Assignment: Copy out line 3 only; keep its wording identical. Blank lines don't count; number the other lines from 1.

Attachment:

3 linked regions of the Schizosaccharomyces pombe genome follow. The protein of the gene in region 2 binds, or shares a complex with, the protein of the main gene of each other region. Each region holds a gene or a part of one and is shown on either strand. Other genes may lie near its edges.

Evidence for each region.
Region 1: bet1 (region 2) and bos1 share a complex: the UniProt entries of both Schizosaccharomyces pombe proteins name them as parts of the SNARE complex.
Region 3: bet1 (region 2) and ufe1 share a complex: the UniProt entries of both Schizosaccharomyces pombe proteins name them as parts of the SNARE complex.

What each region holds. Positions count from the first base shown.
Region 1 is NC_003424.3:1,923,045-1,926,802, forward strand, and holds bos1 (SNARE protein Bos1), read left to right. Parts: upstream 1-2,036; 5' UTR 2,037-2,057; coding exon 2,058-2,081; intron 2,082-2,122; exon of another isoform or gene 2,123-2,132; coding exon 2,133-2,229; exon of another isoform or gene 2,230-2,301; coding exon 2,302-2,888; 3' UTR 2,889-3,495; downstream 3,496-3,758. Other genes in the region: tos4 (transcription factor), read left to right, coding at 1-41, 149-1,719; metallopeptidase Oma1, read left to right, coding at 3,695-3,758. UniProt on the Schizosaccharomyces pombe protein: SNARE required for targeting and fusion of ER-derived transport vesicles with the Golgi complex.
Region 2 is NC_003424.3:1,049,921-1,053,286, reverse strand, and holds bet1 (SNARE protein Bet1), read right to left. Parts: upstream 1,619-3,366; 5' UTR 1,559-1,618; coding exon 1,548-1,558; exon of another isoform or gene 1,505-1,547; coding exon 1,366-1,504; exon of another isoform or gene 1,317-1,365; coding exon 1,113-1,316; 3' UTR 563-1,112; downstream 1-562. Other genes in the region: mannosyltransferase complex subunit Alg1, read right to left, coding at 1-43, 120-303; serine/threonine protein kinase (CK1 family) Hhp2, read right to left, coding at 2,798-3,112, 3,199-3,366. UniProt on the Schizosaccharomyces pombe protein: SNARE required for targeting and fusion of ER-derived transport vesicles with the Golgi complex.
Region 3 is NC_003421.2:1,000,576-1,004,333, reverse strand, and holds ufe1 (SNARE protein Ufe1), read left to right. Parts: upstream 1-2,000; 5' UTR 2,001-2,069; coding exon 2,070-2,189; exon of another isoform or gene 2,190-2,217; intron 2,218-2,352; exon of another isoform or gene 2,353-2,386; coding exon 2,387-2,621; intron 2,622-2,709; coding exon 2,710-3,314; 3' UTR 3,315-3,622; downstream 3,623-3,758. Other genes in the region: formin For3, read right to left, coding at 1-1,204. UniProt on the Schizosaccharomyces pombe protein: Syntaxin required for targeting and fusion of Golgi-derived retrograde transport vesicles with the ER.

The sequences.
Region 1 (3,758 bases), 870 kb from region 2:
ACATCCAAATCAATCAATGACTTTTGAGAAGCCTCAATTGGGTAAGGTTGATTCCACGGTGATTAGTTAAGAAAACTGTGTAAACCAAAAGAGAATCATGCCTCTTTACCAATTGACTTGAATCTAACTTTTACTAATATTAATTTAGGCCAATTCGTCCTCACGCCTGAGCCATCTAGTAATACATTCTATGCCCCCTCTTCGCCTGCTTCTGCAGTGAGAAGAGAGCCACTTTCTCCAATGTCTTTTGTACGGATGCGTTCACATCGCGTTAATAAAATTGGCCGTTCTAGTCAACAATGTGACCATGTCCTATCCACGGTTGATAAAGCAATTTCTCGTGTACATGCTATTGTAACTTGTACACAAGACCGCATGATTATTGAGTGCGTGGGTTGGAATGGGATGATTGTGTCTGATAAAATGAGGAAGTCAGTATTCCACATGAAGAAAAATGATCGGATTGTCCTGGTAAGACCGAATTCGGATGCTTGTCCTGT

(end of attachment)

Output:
Region 1: bet1 (region 2) and bos1 share a complex: the UniProt entries of both Schizosaccharomyces pombe proteins name them as parts of the SNARE complex.